I'd dig more, but I don't have a fully functional linux box at the moment, so I wanted to ask you to take a look. I can provide the full link, but didn't want to post it uninvited.
tacit
Dec. 20th, 2007 03:34 pm (UTC)
I'm definitely curious. Drop me an email at tacitr (at) aol (dot) com; I'd love to take a look!
(Anonymous)
Dec. 26th, 2007 04:00 am (UTC)
NNNgal
It could be older.

Perhaps two months ago (or more?), I googled my name and came up with websites I had nothing to do with that I can see now are malware sites of exactly this type. They do not appear on google today.

Thanks for doing this research. But arrggh! How do I know if my system is compromised from clicking those links?

www DOT latina-girl DOT ws
www DOT purenudism DOT net
www DOT treize DOT ws
tacit
Dec. 26th, 2007 03:21 pm (UTC)
Re: NNNgal
Unfortunately, a lot of client-side antivirus scanners seem not to be terribly effective at spotting the viruses and malware transmitted by the Russian Business Network. Online scanners seem to fare somewhat better; the one I use is at

http://housecall.trendmicro.com

Though to be honest, the best way I've found to deal with viruses is to run a Mac or run Linux, and run Windows in virtualization. Tat way, if you suspect you're infected, you just delete the virtual disk file and replace it from a known-clean backup.
(Anonymous)
Dec. 28th, 2007 05:52 am (UTC)
Is this thread alive?
The same person seems to have imgstorages.com

I requested their contact info from PrivacyProtect (who appear to be out of the Netherlands?).

I haven't found out any other news through Google. Is there a further update?

I can be reached at bodhisattvah on hotmail if there's anything I can do to help. Or I can post the domain registrant info here when I receive it.
tacit
Dec. 28th, 2007 05:11 pm (UTC)
Re: Is this thread alive?
Right you are; this does in fact seem to be part of the same group's network of virus droppers.

The URL you cited is a redirector to

http://www.sysprocedure.com/download.php?id=4001

which routes to a 404 if it doesn't see a browser type and referrer that it likes,

imgstorages.com is hosted in the Ukraine (surprise, surprise) on ukrtelegroup, the same host for the virus dropper pages I cited above. Ditto for the payload site, sysprocedure.com.
(Anonymous)
Jan. 16th, 2008 07:07 pm (UTC)
A new wrinkle to all this
Good day, My name is Timothy. I webmaster 7 sites on my server and I have been receiving referral spam and in the process of tracking it down I found this blog entry. For those not in the know, referral spam is fake referrals to a website which leaves their web address in the weblogs. Seeing as many people have their weblogs available on-line (webalizer, awstats..ect), they become forwarding links in the search engines. Here are some new addresses to add to the list:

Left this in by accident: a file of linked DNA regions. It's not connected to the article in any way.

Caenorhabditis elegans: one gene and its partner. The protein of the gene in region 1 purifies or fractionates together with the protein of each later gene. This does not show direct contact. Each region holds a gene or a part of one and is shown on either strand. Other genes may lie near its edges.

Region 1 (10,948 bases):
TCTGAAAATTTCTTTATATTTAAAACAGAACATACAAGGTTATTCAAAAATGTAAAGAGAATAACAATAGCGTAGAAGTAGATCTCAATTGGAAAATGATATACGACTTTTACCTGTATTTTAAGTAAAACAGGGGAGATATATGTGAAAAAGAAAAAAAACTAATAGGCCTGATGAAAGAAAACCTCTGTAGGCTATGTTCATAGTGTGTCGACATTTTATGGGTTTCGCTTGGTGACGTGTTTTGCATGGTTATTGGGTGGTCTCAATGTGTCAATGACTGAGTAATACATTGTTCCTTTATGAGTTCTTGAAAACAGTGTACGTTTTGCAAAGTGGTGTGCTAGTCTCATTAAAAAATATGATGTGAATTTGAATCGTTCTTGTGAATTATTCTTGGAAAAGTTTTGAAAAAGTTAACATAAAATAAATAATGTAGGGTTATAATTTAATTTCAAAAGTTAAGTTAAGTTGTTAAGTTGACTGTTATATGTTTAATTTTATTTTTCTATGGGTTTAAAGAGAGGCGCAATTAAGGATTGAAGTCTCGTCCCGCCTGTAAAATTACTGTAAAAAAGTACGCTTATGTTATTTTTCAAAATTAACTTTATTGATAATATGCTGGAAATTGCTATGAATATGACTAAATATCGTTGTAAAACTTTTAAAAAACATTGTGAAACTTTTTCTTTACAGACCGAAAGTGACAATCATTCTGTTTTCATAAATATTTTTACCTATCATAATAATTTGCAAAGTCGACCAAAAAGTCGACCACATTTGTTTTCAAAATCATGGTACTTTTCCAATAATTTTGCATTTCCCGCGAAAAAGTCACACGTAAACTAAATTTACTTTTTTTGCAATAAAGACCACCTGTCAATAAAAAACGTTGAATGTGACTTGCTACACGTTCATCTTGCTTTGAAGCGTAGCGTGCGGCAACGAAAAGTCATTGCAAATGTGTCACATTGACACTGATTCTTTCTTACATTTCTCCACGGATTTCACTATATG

SVIOLETT.COM <refer spam tvsetmp3.com <refer spam When clicked, the forward to : bestdailyvids.com Which tries to install the nasty virus you discovered. After many complaints to privacyprotect.org, they stripped the protection. Of course all these sites are owned by "Nikolay Fedorov" based in Novosibirsk, Russia. That is if you can trust the spammers supplied information. Other sites owned by him/them are: getxxxphotos.com siiprogram.com AS far as a remedy goes, I was able to get ICANN to shutdown the tvsetmp3.com domain due to incorrect contact information. I am also mailing privacyprotect everytime I find any of his sites to remove that layer of protection. I also have added all domains found to ICANNS complaint department hoping to shutdown the domains if possible. Don't know how much this helps in the over all scheme of things but it's all I know how to do. Thank you for all your work on this as it helps me greatly.
(Anonymous)
Jan. 23rd, 2008 04:42 am (UTC)
HACK OF IPOWER SERVERS
Our business site was hacked by xerxer.net late November 2007. I notified iPower and asked for help in doing a reconsideration request in Google. They closed my problem report without any correspondence, let alone help. I reopened the problem report. Guess what? You guessed it, iPower closed the report again with no correspondence. They really couldn't give a stuff. In early January, as a matter of urgency, we moved our site to a new secure server. We lost a lot of sales, and are still losing sales as we have not recovered in the search engines. Lesson is: if you rely on your site, do leave it in the hands of incompetents.

Mad as hell (former) iPower customer
(Anonymous)
Feb. 1st, 2008 04:25 pm (UTC)
It's February,and this story...
...with 'powerof3x.com' still goes on,unfortunately... :-/

http://www.malwaredomainlist.com/forums/index.php?topic=1596.0
(Anonymous)
Jun. 23rd, 2008 04:43 pm (UTC)
jqBrDiORSqAhH
pw63pS dfv078fnw8f934ndvkg2l
revjohn
Jun. 24th, 2008 06:48 am (UTC)
iPowerweb is terrible
I used to host several sites with them and still have one that I'm just now finally getting around to transferring off. Their technical and billing support personnel seem equally incompetent. They actually shut down one of my sites because it was the target of some kind of spam attack, and blamed me for it! These guys are not just a joke. They're a menace.
(Anonymous)
Jul. 22nd, 2008 02:40 am (UTC)
Misdirection from search engines
This is still going on (21 July 08) I have just got to this site because I have found exactly this problem on my web site at www.malagash.com - hosted by, yeh you guessed it... ipower.com.
(Anonymous)
Aug. 8th, 2008 04:34 am (UTC)
OMIGOD
I am one of the hacked sites, and now don't know what to do. I was about to redesign my site and register it until I discovered the bogus site by accident. For one day, I got "file not found" and today the bogus site popped right up. I really hate the tech support answer: we are working on it. I don't even know how long ago this happened. Bless you for finding this...I am going to read everything you wrote on this subject.
(Anonymous)
Feb. 19th, 2010 08:18 pm (UTC)
Manual labor
> So I recently decided, like many folks do, to Google my name. I do this periodically, because it's always fun to see how many sites are linking to me (and I'm in the process of building a list of non-English mirrors of my polyamory site -- it's been translated into Polish, Hebrew, German, and a bunch of other languages, which is cool).

Dude, use Google Alerts (http://www.google.com/alerts) and save yourself some effort!
(Anonymous)
May. 17th, 2010 07:39 pm (UTC)
Cool stuff on your site
I've just discovered your post and I'm finding lots of informative stuff here. I will check back soon and recommend your blog :-)
Page 3 of 4
<<[1] [2] [3] [4] >>
( 88 comments — Leave a comment )